Nuremberg wants an opera house on Rally site

Nuremberg wants an opera house on Rally site


norman lebrecht

November 30, 2021

The Nuremberg State Theater is falling to pieces and must close for renovation by 2025.

There’s a plan to build a temporary opera house.

Using an unfinished congress hall that was being built for future Nazi rallies.

It was meant to accommodate 50,000 people. The shell of the building, 38 meters high, is used for educational purposes to demonstrate Hitler’s megalomania.

A suitable venue for opera?




  • J Barcelo says:

    The operas of Wagner, Paul Graener and Hans Pfitzner would go over well there.

  • A.L. says:

    Suitable, yes, to demonstrate opera directors’ megalomania and their dark tendencies.

  • Tom says:

    Google Earth shows there’s already a concert space there. Lots of parking.

  • RW2013 says:

    Might attract a whole new audience…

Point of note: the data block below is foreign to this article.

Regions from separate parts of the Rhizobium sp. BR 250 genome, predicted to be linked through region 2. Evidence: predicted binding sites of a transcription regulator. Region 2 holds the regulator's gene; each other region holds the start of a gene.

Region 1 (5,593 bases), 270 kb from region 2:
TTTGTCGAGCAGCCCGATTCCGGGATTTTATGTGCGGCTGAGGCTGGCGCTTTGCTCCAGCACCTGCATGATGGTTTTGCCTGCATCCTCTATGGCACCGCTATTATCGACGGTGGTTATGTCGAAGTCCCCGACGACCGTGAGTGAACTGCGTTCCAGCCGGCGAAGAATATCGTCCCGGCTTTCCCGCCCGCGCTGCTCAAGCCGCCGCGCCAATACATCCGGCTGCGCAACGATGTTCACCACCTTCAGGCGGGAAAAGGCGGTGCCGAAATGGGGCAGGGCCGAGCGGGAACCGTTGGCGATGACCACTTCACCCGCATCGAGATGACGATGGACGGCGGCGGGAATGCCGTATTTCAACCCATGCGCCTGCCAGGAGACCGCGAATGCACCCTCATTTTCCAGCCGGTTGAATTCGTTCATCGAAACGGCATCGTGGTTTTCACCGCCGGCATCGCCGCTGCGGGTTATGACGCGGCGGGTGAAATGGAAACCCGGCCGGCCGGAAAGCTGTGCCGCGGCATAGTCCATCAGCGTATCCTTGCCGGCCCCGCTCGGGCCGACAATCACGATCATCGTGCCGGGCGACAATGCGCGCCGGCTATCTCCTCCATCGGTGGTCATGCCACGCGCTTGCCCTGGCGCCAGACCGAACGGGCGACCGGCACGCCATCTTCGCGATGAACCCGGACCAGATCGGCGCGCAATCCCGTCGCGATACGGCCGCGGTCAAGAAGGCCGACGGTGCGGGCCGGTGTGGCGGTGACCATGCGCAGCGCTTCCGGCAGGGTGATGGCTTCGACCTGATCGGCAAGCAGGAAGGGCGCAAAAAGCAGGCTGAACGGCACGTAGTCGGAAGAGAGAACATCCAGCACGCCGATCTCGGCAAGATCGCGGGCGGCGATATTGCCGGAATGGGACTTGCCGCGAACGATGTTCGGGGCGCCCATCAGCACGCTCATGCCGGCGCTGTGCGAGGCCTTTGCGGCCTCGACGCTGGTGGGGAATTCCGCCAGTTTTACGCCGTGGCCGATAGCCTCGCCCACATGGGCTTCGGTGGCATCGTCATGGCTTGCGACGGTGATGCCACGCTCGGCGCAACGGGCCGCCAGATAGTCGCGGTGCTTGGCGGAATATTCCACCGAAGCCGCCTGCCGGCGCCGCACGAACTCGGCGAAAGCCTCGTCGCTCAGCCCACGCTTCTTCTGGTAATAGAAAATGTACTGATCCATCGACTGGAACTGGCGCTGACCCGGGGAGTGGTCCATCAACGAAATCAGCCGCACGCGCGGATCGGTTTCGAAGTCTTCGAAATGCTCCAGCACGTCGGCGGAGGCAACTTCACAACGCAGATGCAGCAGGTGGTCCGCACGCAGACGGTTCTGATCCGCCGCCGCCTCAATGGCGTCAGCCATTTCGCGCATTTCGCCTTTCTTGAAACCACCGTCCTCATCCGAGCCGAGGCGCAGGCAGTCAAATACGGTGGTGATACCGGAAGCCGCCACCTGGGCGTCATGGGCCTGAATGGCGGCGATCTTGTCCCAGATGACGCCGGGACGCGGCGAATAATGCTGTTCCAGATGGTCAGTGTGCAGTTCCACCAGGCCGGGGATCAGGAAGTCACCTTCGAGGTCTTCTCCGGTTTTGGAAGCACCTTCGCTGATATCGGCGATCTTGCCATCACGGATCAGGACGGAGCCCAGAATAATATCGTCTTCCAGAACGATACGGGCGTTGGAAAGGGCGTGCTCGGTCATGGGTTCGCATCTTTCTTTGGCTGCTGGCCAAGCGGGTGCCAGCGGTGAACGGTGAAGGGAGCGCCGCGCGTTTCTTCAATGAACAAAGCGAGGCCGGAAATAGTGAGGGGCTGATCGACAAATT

• Depends on how they “handle” it, but then again for Germany this kind of “glorification” is the norm. And why not, when not a soul rallies against the new monument in Treblinka honoring so called righteous Poles, thus continuing distortion of Holocaust history.

    • La plus belle voix says:

      Please Helen point us towards examples of such glorification.

      • This is a job for Google, which has thousands of examples, but in answer to your question, President Regan’s laying of a flower reef honoring the dead German soldiers at Bitburg comes immediately to mind.

        • La plus belle voix says:

          The decision by the then Chancellor Kohl to invite Regan to lay a wreath (sic) at Bitburg was undoubtedly wrong. But to extrapolate from that event the notion that this kind of “glorification” is the “norm” in present day Germany, as you put it, is just as foolish. By the way, you might find out via Google that the two men visited Bergen-Belsen as part of the schedule.

          • Sisko24 says:

            The visit to Bergen-Belsen, to me, does NOT mitigate the visit to Bitburg. Those buried there were members of the SS. They were the most virulent, vehement and rabid supporters of Nazism. They joined enthusiastically into the SS and even many Wehrmacht and other Germans did not like them at all. Some, if not all, of our present-day problems with extreme right-wing anti-social types stems from the ‘glorification’ and normalization of the memory and acts of those types.